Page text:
A campaign to employ police officers of foreign origins regardless of whether they have a German passport or not has been launched in the state of Bavaria. The move is aimed at helping solve crimes involving migrants.
The news was announced by Bavarian Interior Minister Joachim Herrmann, who discussed the start of the campaign on Monday in Nuremberg, local media reported.
“Our experience has shown that employees with foreign roots are more successful at finding a better approach to migrants,” the minister said, according to Bayerische Rundfunk.
They develop a “direct line” to people with foreign backgrounds since they speak the same language and know how they think, Herrmann said, according to local news outlet Merkur.
“I’m optimistic that in this way we can improve our ability to solve crimes and reduce conflict.”
The launch of the campaign was triggered by a series of recent murders of migrants committed by a local neo-Nazi group, although the idea of the change was floated long before those crimes took place, the minister stressed.
“We have come to realize that it would be no bad thing if we had more foreign colleagues. But it is something we have been planning for a long time.”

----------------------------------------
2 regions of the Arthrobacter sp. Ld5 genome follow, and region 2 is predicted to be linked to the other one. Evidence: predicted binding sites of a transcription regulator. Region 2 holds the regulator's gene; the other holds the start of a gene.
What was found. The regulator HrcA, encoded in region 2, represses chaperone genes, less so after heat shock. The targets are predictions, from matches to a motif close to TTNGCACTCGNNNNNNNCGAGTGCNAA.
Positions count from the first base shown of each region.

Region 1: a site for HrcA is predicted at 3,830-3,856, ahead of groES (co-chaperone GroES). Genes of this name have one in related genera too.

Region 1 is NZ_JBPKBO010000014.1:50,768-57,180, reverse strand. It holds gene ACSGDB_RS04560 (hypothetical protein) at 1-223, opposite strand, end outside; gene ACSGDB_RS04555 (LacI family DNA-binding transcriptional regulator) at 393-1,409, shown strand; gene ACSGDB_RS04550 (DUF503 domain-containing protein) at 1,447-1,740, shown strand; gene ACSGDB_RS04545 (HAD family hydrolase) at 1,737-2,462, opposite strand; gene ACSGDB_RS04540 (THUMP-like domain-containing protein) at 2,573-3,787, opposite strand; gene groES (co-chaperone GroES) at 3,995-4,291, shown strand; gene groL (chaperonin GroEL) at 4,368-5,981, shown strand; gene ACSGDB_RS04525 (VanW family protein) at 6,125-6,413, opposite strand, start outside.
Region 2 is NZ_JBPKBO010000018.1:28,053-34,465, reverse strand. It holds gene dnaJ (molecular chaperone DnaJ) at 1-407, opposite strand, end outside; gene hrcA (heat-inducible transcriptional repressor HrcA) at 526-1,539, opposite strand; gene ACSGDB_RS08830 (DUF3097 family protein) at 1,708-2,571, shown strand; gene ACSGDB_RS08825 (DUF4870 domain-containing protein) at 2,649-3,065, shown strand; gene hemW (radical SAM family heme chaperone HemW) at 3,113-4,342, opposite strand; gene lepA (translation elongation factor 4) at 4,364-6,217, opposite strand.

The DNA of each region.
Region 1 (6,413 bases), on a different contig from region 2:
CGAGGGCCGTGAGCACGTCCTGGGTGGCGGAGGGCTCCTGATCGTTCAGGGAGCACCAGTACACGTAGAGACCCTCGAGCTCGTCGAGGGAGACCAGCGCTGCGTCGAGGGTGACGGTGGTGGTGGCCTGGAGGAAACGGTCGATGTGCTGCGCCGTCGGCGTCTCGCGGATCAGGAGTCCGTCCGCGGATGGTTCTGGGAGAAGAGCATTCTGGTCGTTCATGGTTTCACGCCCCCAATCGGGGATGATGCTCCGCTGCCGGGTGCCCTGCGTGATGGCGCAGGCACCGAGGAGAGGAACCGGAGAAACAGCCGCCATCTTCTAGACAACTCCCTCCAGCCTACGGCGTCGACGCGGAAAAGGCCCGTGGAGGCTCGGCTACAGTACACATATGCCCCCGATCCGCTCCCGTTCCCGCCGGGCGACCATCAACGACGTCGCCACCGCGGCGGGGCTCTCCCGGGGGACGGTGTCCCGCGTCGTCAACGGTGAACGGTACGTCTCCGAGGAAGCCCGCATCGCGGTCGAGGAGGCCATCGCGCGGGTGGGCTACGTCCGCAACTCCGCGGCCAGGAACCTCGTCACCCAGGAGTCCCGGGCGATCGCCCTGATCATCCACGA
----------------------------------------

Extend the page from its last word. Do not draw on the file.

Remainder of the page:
The police reportedly will not prioritize migrants who already have a German passport over those who do not, with the Bavarian police hiring foreigners since 1993.
There are no statistics on the number of naturalized German citizens who have found a job with the Bavarian police having initially come from other countries, but as many as 159 officers without German passports have been employed over the last 23 years. This group is most substantially represented by Turks (57), followed by Italians (17) and Croats (16).
Though the passport issue is not that important, a Bavarian policeman-to-be will still have to pass tough entrance tests, Herrmann warned, saying admission rules won’t be changed for foreign applicants.
The Bavarian police are encouraging migrants to enroll, as the local authorities are finding themselves in a fierce opposition to Angela Merkel’s open-door policy towards asylum seekers.
Back in January the state’s Minister President and the leader of the Christian Social Union (CSU) Horst Seehofer even threatened to sue the Chancellor unless she acted to introduce “effective border controls” and an annual limit of 200,000 refugees.
Bavaria, one of the richest and biggest states in Germany, has turned into a crossing point for the heavy inflow of refugees, fighting their way into Germany from southeastern Europe, in particular Austria.
Germany has taken in more refugees than any other country in Europe, accepting 1.1 million in 2015.
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